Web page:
Your enjoyment of last night’s episode of Pose depends on how much surrealism you like in your dramas.
For the second time this season, a large chunk of screentime and emotional arc in last night’s episode was dedicated to ghosts/hallucinations/apparitions. It’s an odd choice, considering how much they used the device in a divisive installment two weeks ago.
Don’t get me wrong. Pose presents such a vital and rarely glimpsed story, and its cast is so overwhelmingly talented, even at its weakest, it’s still stupendous. However, last night’s reliance on spirits and musical numbers feels like a disservice to the larger story.
The episode centered on Pray Tell, played to perfection, as always, by Billy Porter. The AZT he was so dead set against is actually poisoning him. The AZT toxicity is affecting his platelets, and he’s back at the hospital.
In short order, his hospital roommate dies, and a distraught Pray is sedated. It’s during this state Pray encounters his Dickensian spirit guides.
The first is an appearance from Candy. Sigh. If we hadn’t JUST done this with Candy, this may have had a bigger impact. She acts as a sort of temptress, encouraging Pray to give up, overdose and join her in heaven where she’s hanging out with all the famous people who died of AIDS. That’s right, Candy was also positive, but didn’t tell anyone.
Here’s my whole problem with a lot of this segment. Take Candy, for example. She was always a sort of secondary character. “Revealing” all this about her after she died feels like an extremely cheap ploy to wring pathos out without doing the work to build that character organically.
I don’t want to see a fully-realized ghost Candy explaining herself and revealing herself to characters from the Other Side. No, I want to see it happen in “real time.” I want to see her interacting with multiple characters at once, I want to see their relationships change over time, and I want to see how those changes ripple out into the rest of the community.
Even the tragic exchange between Pray and his stepfather felt cheap and exploitative. The sexual predation is revealed to add depth to Pray’s character, but will it ever be spoken of again? How has this colored his worldview and actions previously? How is he changed from this exchange?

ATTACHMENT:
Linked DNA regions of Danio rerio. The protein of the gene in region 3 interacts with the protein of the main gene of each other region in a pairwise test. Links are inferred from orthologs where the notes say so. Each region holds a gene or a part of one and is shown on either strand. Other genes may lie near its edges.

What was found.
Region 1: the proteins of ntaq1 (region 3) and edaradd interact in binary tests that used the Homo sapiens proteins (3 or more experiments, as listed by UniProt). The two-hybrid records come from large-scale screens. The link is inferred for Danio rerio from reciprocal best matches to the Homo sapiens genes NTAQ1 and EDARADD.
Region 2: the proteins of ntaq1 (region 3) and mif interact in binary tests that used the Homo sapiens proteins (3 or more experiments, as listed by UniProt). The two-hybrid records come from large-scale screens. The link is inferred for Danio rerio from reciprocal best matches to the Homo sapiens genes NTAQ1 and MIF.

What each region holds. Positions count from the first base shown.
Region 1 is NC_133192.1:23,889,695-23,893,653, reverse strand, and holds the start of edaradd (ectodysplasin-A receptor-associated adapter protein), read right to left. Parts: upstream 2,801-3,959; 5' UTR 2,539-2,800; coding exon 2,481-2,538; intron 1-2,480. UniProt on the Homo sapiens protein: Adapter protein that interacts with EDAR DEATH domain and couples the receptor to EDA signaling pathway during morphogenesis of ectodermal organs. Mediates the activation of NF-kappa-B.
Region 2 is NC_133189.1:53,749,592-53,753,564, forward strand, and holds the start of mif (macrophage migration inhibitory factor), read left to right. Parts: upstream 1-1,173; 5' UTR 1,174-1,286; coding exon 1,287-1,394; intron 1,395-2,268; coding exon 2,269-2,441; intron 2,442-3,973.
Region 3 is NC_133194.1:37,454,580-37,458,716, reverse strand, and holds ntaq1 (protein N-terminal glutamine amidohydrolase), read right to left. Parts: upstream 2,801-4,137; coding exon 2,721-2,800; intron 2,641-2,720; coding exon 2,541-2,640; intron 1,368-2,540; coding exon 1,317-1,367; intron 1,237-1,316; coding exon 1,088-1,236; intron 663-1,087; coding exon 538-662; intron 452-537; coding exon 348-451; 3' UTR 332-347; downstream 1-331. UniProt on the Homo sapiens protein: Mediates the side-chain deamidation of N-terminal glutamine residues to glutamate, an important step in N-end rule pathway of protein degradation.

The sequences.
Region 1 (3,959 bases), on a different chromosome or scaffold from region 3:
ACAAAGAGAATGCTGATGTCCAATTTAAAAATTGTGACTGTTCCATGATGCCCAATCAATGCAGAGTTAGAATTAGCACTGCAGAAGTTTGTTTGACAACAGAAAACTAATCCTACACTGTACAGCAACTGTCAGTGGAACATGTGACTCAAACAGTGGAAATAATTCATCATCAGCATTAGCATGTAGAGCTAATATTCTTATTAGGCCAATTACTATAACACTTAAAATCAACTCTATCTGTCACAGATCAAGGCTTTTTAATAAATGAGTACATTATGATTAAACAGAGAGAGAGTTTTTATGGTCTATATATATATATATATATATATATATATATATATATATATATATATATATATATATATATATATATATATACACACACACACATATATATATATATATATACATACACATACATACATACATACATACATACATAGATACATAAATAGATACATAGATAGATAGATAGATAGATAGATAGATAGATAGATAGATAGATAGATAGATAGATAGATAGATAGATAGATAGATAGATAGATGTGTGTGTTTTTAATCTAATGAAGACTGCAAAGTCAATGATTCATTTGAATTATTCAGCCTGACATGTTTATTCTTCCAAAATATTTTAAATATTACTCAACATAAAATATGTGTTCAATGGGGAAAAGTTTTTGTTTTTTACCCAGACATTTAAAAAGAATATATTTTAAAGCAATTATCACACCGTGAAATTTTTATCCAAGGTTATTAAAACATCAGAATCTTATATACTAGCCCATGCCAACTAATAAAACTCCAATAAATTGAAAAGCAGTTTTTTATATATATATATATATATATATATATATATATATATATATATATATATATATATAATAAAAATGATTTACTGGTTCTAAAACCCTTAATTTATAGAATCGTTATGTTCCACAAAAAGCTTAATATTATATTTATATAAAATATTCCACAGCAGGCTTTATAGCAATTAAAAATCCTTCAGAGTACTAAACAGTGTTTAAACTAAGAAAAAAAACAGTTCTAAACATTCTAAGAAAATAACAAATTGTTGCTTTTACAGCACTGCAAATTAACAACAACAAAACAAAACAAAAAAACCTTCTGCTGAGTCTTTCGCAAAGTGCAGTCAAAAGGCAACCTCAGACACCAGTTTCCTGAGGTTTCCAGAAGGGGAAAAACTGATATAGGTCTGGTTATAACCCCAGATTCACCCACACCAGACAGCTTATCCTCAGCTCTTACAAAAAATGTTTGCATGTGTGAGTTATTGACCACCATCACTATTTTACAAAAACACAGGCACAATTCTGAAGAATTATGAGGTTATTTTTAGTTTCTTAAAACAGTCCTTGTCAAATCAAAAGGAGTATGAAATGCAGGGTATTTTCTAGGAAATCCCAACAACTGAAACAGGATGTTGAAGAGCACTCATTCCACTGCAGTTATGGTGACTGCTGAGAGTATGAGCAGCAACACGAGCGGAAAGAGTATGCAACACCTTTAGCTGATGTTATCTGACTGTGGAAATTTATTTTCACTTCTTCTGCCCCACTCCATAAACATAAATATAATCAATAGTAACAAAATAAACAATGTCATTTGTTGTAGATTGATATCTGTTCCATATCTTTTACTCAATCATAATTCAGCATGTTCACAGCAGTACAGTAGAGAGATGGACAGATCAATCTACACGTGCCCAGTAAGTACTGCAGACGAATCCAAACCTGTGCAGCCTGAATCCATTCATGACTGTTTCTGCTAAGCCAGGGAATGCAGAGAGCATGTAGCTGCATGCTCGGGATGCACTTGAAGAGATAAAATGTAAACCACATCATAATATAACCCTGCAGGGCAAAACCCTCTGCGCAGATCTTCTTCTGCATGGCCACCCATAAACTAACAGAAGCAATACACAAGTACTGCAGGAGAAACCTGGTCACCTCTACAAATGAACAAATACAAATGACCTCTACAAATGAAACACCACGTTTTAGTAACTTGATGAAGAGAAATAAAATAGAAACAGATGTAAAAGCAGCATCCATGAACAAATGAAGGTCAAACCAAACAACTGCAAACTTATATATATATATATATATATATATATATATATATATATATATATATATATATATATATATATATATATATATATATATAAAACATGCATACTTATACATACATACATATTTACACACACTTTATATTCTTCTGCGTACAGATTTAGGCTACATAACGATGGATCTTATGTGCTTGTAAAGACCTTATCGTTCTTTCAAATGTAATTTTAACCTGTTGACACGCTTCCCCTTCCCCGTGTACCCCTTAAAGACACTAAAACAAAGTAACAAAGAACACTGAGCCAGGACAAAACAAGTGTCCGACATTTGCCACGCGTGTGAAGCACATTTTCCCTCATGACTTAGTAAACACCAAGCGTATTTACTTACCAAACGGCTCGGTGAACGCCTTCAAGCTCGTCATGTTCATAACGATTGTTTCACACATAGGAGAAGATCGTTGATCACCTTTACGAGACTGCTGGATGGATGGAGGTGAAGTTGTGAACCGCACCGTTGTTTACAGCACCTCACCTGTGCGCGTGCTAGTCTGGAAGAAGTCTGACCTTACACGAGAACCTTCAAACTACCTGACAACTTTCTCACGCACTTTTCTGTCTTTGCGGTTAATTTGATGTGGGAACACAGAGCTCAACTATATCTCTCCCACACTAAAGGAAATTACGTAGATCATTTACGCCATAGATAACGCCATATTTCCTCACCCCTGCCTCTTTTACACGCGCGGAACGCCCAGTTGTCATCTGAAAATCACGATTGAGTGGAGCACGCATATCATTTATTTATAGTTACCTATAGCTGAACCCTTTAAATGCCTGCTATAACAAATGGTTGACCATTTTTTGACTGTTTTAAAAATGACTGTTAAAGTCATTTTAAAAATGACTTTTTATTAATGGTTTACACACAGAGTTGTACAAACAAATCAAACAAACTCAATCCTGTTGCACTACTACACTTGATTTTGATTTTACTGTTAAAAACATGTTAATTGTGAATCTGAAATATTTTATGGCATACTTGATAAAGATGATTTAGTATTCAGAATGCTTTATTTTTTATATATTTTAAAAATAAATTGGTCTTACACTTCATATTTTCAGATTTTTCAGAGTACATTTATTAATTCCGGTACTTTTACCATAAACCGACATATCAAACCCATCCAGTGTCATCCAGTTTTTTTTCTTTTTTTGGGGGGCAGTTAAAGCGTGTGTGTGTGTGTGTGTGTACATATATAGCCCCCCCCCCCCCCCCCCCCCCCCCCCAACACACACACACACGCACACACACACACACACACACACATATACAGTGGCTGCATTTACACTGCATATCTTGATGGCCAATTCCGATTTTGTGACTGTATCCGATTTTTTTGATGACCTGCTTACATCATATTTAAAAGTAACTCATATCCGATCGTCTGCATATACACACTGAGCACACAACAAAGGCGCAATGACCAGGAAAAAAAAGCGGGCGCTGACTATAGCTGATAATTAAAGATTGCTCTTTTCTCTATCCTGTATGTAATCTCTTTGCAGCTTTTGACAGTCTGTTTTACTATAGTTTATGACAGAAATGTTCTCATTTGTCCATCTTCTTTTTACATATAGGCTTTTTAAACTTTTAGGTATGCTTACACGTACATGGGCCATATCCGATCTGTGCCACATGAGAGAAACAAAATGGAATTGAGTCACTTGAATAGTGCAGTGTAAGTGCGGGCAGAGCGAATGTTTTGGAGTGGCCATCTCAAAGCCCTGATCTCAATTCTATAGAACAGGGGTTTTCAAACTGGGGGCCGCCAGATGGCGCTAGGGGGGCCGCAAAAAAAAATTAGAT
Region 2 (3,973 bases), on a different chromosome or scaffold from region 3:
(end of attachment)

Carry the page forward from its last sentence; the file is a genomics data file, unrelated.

A feverish Pray performs a fantasy musical sequence to “The Man That Got Away.” Throughout it all, Porter is a goddamn powerhouse, obliterating every single scene he’s in. This was his episode to shine, and he went above and beyond to transcend the uneven storytelling.
If you think too hard about any of these flashes, it’s tough to pin down what they represent. Broadly, Pray is trying to decide whether it’s worth it to keep living. Candy and his ex Costas play the devil/angel on his shoulders, I suppose, but it’s tough to track his emotional evolution from one exchange to the next. How he gets from Point A (wanting to give up) to Point B (deciding to keep fighting) isn’t entirely clear.
The timing for all of this could not be worse, because it’s almost time for the hospital AIDS cabaret. With Pray out of commission, Blanca takes over planning.
She hangs up flyers at her salon, drawing the ire of Frederica (Patti LuPone). At first, Frederica reveals she’s also lost people to AIDS. Then, she promises to attend the event, give a proper donation and maybe also sing a tune.
OK, sure. Look, I’m not going to argue against a Patti LuPone performance, regardless how thinly it’s justified.
The cabaret is just an excuse for an extended musical sequence, which, again, I’m not complaining. Sandra Bernhard’s nurse performs in full glam. Elektra sings a song that I’m not still not entirely sure is supposed to be good or bad. Blanca and a recovering Pray Tell sing “Love’s In Need of Love Today.” It’s all amazing.
LuPone gifts us with “I’m Still Here” from Follies. It’s great. And she’s great! Frederica seems sincerely moved by the event and Blanca’s hard work.
Of course, it’s all a ruse. Frederica was keeping a close eye on Blanca while her henchmen removed all her stuff and boarded up the salon. Yikes!
Blanca has a plan though. Sure, she’ll file a lawsuit, but that could take a long time. She needs direct action, now. Inspired by all the recent ACT UP work, they stage a protest. Pray comes through with more folks to bolster their presence, including Lulu and House Wintour. The fight is far from over.
It’s a shame they wedged another hallucination/haunting story into the same episode as the musical. There is so much to explore in the lives of these characters. How much more powerful would it have been to see Pray struggle through this with Blanca or Nurse Judy? (Or if you want something fresh, why not Elektra? Angel?) How much more interesting would it be to give screentime to Lil Papi, instead of Pray’s stepdad (or Candy’s parents for that matter)?
Even as much as I enjoyed the musical elements, what was gained from Judy’s song or Elektra’s? I felt so much more community and hope from the protesters showing up at the end of the episode than I did from the cabaret.
Restraint has hardly been a hallmark of any Ryan Murphy production, but I was so hoping Pose would escape the season two curse. I’m using “Ryan Murphy” as shorthand for his style and frequent collaborators. (This week’s episode was directed by Tina Mabry and written by Our Lady J and frequent Murphy collaborator Brad Falchuk.) Murphy co-wrote the Candy death episode two weeks ago, contrasted with series co-creator Steven Canals, who wrote last week’s much more grounded story centering on Damon and Ricky.
I’m not giving up, not by a longshot. There are incredible stories that need to be told here, and the show has one of the strongest ensembles to tell them.
No gimmicks necessary.
What did you think of the episode?